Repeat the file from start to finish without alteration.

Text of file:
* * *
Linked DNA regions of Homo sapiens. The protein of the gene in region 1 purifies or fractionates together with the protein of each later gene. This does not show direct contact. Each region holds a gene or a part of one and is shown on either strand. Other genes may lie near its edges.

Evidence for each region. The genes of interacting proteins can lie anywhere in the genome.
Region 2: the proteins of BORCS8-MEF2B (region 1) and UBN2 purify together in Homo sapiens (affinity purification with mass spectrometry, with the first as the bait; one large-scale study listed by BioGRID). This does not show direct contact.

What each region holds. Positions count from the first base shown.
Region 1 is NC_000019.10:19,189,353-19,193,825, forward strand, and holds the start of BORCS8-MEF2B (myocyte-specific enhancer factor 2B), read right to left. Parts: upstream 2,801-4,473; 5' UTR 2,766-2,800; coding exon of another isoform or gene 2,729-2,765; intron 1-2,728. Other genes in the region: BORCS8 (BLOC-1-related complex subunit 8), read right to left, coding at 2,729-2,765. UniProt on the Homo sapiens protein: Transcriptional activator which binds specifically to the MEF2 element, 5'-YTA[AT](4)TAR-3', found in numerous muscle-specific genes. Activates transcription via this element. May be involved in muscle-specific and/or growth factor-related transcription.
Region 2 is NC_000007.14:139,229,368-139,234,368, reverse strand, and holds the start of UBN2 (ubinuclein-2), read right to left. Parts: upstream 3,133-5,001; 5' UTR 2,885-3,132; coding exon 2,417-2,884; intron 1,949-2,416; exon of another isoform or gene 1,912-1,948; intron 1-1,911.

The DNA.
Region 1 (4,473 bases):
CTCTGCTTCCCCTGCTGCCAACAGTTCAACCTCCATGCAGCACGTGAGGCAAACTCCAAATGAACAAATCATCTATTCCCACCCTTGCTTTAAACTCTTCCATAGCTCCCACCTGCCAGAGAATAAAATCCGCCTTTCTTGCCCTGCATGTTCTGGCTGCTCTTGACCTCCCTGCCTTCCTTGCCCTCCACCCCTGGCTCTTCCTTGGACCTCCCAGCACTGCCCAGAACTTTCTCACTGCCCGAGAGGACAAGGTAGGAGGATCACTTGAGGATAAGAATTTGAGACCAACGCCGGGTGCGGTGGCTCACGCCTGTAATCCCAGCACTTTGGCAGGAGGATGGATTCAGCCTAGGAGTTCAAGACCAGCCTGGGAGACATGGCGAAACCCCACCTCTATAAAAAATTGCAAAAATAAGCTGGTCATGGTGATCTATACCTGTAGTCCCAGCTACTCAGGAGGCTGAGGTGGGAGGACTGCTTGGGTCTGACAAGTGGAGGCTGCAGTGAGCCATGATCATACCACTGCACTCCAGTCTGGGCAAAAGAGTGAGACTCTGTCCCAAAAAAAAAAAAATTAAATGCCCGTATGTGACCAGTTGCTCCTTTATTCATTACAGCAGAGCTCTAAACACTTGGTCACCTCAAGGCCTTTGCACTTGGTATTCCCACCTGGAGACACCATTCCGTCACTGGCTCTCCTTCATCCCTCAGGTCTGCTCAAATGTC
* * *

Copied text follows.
Linked DNA regions of Homo sapiens. The protein of the gene in region 1 purifies or fractionates together with the protein of each later gene. This does not show direct contact. Each region holds a gene or a part of one and is shown on either strand. Other genes may lie near its edges.

Evidence for each region. The genes of interacting proteins can lie anywhere in the genome.
Region 2: the proteins of BORCS8-MEF2B (region 1) and UBN2 purify together in Homo sapiens (affinity purification with mass spectrometry, with the first as the bait; one large-scale study listed by BioGRID). This does not show direct contact.

What each region holds. Positions count from the first base shown.
Region 1 is NC_000019.10:19,189,353-19,193,825, forward strand, and holds the start of BORCS8-MEF2B (myocyte-specific enhancer factor 2B), read right to left. Parts: upstream 2,801-4,473; 5' UTR 2,766-2,800; coding exon of another isoform or gene 2,729-2,765; intron 1-2,728. Other genes in the region: BORCS8 (BLOC-1-related complex subunit 8), read right to left, coding at 2,729-2,765. UniProt on the Homo sapiens protein: Transcriptional activator which binds specifically to the MEF2 element, 5'-YTA[AT](4)TAR-3', found in numerous muscle-specific genes. Activates transcription via this element. May be involved in muscle-specific and/or growth factor-related transcription.
Region 2 is NC_000007.14:139,229,368-139,234,368, reverse strand, and holds the start of UBN2 (ubinuclein-2), read right to left. Parts: upstream 3,133-5,001; 5' UTR 2,885-3,132; coding exon 2,417-2,884; intron 1,949-2,416; exon of another isoform or gene 1,912-1,948; intron 1-1,911.

The DNA.
Region 1 (4,473 bases):
CTCTGCTTCCCCTGCTGCCAACAGTTCAACCTCCATGCAGCACGTGAGGCAAACTCCAAATGAACAAATCATCTATTCCCACCCTTGCTTTAAACTCTTCCATAGCTCCCACCTGCCAGAGAATAAAATCCGCCTTTCTTGCCCTGCATGTTCTGGCTGCTCTTGACCTCCCTGCCTTCCTTGCCCTCCACCCCTGGCTCTTCCTTGGACCTCCCAGCACTGCCCAGAACTTTCTCACTGCCCGAGAGGACAAGGTAGGAGGATCACTTGAGGATAAGAATTTGAGACCAACGCCGGGTGCGGTGGCTCACGCCTGTAATCCCAGCACTTTGGCAGGAGGATGGATTCAGCCTAGGAGTTCAAGACCAGCCTGGGAGACATGGCGAAACCCCACCTCTATAAAAAATTGCAAAAATAAGCTGGTCATGGTGATCTATACCTGTAGTCCCAGCTACTCAGGAGGCTGAGGTGGGAGGACTGCTTGGGTCTGACAAGTGGAGGCTGCAGTGAGCCATGATCATACCACTGCACTCCAGTCTGGGCAAAAGAGTGAGACTCTGTCCCAAAAAAAAAAAAATTAAATGCCCGTATGTGACCAGTTGCTCCTTTATTCATTACAGCAGAGCTCTAAACACTTGGTCACCTCAAGGCCTTTGCACTTGGTATTCCCACCTGGAGACACCATTCCGTCACTGGCTCTCCTTCATCCCTCAGGTCTGCTCAAATGTC